Handheld devices such as the iPhone and iPod/Touch are portable repositories for a user's personal data. The data may be documents, but it often takes the form of databases. For an iOS application to use a database, it relies on a Cocoa API known as "Core Data." In this article, I examine how Core Data works within an iOS app. I start by explaining how Core Data defines a database structure and what class represents each part of the structure. Then, I detail how Core Data handles a typical file cycle, and how it handles a record transaction. You will need a working knowledge of Objective-C and Xcode a basic understanding of database design.
Core Data and the Database
Core Data gives the iOS app a standard, near-transparent interface to a database file. With Core Data, an app can define a database schema, create a database file, and create and manage record data. Core Data is hardware-agnostic. Runtime support is available on the same processors that MacOS X and iOS support. Plus, Core Data works directly with SQLite, the public-domain database engine bundled with MacOS X and iOS.
Figure 1 shows how a typical database appears under Core Data. The database file is seen as a persistent store. It retains record data between separate app sessions, even after iOS itself shuts down. In memory, the database appears as a managed object context. The context holds a copy of the database schema, and maintains both new and changed records in a queue. It also handles all queries made against the database. The context stays resident only for the lifetime of the app.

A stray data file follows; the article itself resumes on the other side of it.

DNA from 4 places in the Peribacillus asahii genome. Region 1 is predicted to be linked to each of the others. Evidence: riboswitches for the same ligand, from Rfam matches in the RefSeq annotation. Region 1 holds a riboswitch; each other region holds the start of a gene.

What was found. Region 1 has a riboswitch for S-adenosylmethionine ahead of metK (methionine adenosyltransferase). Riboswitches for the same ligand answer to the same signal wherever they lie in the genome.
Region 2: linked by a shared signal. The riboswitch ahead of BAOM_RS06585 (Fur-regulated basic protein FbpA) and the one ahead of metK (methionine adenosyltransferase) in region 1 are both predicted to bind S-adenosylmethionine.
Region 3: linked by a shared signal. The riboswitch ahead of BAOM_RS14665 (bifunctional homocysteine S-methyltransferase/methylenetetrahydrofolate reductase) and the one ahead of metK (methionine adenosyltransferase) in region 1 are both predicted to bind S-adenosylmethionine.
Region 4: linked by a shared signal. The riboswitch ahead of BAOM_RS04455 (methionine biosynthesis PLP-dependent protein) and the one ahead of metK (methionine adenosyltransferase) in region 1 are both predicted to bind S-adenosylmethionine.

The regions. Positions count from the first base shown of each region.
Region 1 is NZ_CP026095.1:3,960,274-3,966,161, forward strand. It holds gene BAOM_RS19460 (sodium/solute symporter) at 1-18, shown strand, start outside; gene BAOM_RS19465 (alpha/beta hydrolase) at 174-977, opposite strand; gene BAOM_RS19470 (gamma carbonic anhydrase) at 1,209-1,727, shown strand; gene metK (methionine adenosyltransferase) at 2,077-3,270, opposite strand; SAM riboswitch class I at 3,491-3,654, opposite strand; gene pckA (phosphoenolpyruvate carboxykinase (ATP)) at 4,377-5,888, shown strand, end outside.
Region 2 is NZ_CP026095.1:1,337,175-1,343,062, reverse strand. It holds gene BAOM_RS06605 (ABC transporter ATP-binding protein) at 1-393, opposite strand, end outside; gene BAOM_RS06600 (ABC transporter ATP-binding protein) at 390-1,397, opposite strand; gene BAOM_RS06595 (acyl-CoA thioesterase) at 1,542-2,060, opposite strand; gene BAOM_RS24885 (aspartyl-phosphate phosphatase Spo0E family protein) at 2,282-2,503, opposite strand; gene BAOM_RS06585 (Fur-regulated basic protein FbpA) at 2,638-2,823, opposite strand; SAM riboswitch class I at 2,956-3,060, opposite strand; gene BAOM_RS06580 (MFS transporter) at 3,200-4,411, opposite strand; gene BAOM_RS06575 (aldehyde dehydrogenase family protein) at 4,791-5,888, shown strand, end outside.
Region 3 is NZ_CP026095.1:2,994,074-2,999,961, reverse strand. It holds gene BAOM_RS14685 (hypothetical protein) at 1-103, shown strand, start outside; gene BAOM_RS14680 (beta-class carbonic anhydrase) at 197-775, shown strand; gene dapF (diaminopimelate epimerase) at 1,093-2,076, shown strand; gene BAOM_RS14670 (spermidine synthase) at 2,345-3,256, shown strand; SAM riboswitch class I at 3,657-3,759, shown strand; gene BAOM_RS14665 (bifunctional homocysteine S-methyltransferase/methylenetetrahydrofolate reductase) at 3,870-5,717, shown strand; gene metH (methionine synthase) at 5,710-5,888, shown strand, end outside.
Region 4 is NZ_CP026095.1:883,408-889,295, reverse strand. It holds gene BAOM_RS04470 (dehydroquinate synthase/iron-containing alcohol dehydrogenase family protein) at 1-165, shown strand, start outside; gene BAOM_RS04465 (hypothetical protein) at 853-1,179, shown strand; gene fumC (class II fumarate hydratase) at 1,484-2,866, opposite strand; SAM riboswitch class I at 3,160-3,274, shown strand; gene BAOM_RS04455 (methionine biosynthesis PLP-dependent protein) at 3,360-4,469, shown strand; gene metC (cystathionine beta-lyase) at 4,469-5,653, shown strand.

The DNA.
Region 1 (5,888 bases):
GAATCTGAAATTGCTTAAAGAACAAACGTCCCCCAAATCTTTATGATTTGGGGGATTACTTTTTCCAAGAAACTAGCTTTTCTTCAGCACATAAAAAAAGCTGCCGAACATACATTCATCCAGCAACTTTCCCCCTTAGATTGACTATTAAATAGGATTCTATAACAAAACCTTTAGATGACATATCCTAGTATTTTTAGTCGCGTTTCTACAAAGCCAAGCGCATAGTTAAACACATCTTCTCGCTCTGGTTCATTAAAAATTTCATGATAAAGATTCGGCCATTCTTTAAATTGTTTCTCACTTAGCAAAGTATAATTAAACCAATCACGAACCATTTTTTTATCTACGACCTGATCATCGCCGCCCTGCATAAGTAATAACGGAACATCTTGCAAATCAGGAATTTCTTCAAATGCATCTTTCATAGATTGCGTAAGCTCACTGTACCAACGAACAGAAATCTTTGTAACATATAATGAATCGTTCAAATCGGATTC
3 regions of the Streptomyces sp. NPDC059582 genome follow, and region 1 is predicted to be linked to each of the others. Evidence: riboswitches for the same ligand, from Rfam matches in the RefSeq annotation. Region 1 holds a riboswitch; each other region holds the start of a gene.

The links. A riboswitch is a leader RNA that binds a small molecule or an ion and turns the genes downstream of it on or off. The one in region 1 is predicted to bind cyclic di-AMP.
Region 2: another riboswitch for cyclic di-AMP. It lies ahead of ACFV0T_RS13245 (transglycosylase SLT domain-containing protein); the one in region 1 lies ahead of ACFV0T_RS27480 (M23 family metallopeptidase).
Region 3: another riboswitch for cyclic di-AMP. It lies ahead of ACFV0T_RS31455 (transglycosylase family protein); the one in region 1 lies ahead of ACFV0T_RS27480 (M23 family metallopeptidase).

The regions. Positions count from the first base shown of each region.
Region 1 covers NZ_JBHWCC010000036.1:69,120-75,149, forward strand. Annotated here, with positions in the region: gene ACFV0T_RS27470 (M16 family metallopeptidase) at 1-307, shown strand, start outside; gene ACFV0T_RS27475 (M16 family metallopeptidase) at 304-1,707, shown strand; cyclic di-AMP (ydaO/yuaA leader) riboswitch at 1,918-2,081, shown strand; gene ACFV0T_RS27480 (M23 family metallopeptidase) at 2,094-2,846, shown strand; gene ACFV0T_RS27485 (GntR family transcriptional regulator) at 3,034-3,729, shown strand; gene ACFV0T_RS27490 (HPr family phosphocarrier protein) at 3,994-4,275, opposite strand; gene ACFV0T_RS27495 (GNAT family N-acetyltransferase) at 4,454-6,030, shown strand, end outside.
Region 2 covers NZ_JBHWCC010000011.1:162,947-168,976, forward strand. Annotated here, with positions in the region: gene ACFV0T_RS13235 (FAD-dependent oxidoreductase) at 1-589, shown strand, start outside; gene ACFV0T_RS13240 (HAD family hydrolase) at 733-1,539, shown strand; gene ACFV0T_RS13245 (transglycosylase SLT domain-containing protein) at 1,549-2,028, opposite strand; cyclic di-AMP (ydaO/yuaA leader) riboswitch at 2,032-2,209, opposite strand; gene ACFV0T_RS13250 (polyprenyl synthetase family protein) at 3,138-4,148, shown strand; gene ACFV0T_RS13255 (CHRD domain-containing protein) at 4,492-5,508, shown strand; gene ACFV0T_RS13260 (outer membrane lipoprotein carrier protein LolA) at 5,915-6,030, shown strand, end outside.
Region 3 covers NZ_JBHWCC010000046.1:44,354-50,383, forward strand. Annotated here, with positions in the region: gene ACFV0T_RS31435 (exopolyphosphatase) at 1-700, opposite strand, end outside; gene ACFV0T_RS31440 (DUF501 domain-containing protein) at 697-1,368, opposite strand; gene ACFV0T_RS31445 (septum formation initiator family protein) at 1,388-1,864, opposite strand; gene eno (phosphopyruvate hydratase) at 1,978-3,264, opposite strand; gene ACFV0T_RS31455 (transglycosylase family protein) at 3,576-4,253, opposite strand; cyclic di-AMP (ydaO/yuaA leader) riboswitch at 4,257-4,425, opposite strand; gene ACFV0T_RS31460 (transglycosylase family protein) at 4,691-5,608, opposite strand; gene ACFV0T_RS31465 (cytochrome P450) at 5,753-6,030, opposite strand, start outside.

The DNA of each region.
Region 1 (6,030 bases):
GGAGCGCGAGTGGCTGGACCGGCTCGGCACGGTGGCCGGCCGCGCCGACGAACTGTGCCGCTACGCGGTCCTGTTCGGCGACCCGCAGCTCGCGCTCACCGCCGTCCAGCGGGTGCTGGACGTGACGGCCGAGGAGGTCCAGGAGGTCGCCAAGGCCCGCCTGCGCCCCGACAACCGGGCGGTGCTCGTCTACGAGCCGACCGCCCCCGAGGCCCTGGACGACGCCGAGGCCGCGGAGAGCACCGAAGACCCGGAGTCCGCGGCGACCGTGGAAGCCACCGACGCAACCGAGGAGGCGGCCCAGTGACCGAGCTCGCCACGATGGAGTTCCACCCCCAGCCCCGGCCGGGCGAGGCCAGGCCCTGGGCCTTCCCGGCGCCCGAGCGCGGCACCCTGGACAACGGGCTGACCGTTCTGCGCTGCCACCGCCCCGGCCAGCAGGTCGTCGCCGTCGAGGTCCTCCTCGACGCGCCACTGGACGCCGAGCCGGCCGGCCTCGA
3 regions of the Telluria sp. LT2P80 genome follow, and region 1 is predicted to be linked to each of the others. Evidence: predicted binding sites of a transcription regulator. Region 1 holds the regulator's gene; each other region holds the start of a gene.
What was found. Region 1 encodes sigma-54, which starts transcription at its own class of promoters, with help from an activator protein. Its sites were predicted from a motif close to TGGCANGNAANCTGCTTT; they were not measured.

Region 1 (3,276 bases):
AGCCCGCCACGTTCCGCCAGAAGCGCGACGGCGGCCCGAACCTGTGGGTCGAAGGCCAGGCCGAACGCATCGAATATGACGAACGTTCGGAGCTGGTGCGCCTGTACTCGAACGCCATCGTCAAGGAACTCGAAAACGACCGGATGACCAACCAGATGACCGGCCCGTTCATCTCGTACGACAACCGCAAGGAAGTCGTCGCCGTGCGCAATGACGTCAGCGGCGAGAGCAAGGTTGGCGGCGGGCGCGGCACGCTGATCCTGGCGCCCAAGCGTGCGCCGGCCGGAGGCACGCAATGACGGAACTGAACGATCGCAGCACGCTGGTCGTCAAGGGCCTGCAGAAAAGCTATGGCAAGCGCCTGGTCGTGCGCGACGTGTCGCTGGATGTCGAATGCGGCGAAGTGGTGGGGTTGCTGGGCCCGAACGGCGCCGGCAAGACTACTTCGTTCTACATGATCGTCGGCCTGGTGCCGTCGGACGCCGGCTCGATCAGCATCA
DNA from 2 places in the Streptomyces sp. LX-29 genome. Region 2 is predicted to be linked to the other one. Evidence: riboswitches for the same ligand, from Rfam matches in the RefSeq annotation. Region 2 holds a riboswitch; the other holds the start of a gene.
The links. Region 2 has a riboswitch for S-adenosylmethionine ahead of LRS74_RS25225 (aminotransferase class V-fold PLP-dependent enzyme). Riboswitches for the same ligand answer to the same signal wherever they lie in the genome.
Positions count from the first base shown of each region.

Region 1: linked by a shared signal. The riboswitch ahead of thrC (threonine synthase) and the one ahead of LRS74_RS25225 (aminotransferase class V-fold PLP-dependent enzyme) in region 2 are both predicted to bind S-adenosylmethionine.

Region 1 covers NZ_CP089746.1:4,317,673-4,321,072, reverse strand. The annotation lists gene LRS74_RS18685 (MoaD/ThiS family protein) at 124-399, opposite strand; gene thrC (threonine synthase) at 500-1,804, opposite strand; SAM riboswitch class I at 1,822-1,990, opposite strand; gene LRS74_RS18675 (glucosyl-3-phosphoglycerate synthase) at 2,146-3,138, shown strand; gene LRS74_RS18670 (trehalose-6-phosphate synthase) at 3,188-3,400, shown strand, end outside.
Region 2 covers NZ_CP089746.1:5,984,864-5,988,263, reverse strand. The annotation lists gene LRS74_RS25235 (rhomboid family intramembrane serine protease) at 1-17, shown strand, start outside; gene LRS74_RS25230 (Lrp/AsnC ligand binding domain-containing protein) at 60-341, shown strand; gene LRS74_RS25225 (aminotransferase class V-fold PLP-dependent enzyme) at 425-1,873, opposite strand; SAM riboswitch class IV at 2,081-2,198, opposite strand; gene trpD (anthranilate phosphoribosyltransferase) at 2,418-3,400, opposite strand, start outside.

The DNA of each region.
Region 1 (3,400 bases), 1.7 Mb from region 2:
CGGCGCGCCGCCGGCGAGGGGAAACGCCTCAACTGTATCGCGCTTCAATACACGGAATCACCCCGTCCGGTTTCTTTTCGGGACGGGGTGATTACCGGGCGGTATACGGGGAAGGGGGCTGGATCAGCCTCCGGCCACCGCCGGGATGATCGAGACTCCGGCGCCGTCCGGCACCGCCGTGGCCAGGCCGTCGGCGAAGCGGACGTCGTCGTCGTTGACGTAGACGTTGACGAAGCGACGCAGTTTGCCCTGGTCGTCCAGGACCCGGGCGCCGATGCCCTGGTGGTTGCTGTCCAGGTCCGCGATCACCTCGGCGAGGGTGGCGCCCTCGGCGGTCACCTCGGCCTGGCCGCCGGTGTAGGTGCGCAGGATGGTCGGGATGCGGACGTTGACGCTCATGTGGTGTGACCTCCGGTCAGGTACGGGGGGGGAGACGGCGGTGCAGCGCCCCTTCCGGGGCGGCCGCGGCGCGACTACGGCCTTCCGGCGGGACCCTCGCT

Figure 1: How Core Data views a database.
The data flow between context and store is mediated by a coordinator object. Each database table is represented as an entity, each record a managed object. There can be several managed objects within the same entity, and several entities within the same context. A record field is either an attribute or a relation. In the latter type, the field holds a reference to a secondary record.
Core Data and its Classes
At least 20 Cocoa classes make up the whole Core Data framework. Out of those, nine classes play major roles in all database sessions, and it’s important to learn what they do. The following class diagrams show just a subset of methods for each class. Consult the official Apple docs for a complete list.
NSPersistentStore class (Figure 2) interfaces directly with the database file. It supports three basic file types: SQLite, XML, or a custom binary. It can handle files stored on a local volume or on a network server.
Figure 2: The NSPersistentStore class.
You usually do not create an explicit instance of
NSPersistentStore. Instead, use
NSPersistentStoreCoordinator (Figure 3) for that task. That class creates the coordinator that links each persistent store to the object context. It serializes the record data, rendering the data into a form suitable for storage. It can move the data from one database file to another. It can work with multiple database files, and it creates a persistent store for each file.
Figure 3: NSPersistentStoreCoordinator.